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Using Achievement Tests to Measure Language Assimilation and Language Bias among Immigrant Children

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  • Akresh, Richard

    ()
    (University of Illinois at Urbana-Champaign)

  • Redstone Akresh, Ilana

    ()
    (University of Illinois at Urbana-Champaign)

Abstract

We use Woodcock Johnson III child assessment data in the New Immigrant Survey to examine language assimilation and test score bias among children of Hispanic immigrants. Our identification strategy exploits the test language randomization (Spanish or English) to quantitatively measure the degree and speed of language assimilation, in addition to the potential costs associated with taking a test in one’s non-dominant language. We find that U.S. born children of Hispanic immigrants are not bilingual as predicted by most language assimilation models but rather are English dominant. English language assimilation occurs at a rapid pace for foreign born children as well; children who arrive in the U.S. at an early age or who have spent more than four years in the U.S. do not benefit from taking the tests in Spanish. Results are robust to a fixed effects specification that controls for household level characteristics constant across siblings.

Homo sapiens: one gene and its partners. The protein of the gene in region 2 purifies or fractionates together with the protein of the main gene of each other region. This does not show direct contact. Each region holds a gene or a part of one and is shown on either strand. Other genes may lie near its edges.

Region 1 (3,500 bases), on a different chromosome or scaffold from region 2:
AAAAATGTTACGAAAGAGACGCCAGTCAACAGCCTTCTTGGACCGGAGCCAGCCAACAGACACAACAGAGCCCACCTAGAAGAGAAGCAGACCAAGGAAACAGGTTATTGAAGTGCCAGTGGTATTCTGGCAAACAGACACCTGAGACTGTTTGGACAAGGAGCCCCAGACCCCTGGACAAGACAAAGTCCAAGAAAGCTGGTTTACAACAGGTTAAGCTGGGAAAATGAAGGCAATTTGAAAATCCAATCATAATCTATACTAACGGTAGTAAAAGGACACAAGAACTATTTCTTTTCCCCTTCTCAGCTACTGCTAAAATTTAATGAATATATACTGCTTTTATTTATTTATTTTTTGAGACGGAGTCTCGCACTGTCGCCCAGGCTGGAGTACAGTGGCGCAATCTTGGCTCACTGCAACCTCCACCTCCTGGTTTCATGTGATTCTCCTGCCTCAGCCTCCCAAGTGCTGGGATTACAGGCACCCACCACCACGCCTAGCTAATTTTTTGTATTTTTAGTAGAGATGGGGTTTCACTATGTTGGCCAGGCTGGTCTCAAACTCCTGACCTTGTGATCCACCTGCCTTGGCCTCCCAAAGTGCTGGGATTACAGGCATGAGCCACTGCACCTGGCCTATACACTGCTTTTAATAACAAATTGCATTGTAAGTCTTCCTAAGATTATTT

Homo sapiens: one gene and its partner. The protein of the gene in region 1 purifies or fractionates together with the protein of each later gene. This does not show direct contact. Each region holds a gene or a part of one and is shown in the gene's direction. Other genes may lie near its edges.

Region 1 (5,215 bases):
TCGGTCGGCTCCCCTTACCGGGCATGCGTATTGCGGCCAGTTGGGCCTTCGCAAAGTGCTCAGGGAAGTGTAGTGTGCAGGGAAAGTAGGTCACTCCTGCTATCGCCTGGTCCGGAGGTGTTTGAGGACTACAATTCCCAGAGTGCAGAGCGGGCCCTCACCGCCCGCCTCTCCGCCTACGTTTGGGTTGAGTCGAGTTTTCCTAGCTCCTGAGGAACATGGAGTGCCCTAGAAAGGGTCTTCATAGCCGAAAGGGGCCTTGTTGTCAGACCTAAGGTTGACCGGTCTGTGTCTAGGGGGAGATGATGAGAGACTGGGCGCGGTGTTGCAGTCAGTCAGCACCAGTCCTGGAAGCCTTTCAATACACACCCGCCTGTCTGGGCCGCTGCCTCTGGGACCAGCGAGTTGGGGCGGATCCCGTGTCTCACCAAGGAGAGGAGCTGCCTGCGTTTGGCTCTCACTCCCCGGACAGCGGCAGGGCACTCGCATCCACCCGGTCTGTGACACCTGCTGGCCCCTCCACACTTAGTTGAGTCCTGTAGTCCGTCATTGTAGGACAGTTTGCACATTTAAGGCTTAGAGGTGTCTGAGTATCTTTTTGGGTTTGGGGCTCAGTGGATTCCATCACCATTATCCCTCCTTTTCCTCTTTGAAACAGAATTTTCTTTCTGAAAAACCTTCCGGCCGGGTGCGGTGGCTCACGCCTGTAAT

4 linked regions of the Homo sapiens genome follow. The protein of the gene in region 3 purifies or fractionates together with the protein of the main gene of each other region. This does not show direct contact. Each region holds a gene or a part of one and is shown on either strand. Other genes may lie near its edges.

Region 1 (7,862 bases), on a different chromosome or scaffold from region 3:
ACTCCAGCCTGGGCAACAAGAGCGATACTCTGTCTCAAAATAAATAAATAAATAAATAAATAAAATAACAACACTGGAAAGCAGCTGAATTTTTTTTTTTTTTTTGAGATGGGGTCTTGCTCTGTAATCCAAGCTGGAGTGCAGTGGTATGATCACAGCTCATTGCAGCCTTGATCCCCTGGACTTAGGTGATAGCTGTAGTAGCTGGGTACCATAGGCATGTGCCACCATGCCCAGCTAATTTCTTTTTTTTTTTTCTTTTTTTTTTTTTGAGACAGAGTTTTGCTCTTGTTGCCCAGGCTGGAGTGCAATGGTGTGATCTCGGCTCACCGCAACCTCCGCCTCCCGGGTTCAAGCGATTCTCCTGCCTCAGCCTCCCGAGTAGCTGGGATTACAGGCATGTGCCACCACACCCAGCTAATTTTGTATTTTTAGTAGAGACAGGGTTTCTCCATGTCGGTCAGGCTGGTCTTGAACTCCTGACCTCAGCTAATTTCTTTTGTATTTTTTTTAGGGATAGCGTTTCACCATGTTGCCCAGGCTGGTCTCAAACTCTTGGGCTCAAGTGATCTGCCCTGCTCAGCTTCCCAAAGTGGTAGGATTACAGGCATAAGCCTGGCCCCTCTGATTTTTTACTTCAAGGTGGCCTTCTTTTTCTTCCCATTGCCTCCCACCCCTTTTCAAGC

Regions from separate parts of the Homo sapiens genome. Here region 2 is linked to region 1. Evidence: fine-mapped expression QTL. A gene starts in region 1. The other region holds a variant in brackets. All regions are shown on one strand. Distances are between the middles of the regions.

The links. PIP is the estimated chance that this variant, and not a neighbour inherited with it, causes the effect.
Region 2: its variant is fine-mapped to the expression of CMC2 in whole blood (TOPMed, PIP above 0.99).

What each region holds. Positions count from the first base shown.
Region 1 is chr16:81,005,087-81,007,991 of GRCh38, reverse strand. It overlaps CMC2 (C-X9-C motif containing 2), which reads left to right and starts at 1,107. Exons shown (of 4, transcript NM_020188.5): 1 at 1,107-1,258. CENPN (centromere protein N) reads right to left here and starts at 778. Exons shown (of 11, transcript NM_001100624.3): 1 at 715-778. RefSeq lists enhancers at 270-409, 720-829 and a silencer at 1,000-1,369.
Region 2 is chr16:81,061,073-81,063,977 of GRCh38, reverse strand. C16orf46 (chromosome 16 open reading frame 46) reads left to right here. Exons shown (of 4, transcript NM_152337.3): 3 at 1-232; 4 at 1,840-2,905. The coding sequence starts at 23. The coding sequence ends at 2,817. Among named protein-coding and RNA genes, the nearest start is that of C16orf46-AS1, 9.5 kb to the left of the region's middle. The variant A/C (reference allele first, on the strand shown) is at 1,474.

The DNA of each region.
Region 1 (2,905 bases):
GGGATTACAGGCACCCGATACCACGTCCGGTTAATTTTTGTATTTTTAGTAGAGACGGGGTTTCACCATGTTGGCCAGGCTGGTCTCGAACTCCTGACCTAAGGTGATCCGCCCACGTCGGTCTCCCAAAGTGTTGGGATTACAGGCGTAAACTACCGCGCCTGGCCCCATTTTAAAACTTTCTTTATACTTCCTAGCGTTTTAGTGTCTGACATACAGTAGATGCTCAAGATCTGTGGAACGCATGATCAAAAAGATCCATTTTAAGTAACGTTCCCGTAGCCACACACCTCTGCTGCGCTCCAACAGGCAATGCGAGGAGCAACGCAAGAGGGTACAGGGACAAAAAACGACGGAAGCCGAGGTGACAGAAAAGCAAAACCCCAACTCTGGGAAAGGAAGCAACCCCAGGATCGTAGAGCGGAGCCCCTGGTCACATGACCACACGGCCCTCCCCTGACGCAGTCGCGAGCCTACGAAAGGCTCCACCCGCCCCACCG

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Bibliographic Info

Paper provided by Institute for the Study of Labor (IZA) in its series IZA Discussion Papers with number 3532.

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Length: 46 pages
Date of creation: Jun 2008
Date of revision:
Publication status: published in: Journal of Human Resources, 2011, 46(3), 647-667
Handle: RePEc:iza:izadps:dp3532

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Keywords: New Immigrant Survey; Woodcock Johnson achievement tests; immigration; language assimilation;

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Cited by:
  1. Gindling, T. H. & Poggio, Sara Z., 2010. "The Effect of Family Separation and Reunification on the Educational Success of Immigrant Children in the United States," IZA Discussion Papers 4887, Institute for the Study of Labor (IZA).
  2. Nancy Landale & Stephanie Lanza & Marianne Hillemeier & R.S. Oropesa, 2013. "Health and development among Mexican, black and white preschool children: An integrative approach using latent class analysis," Demographic Research, Max Planck Institute for Demographic Research, Rostock, Germany, vol. 28(44), pages 1302-1338, June.

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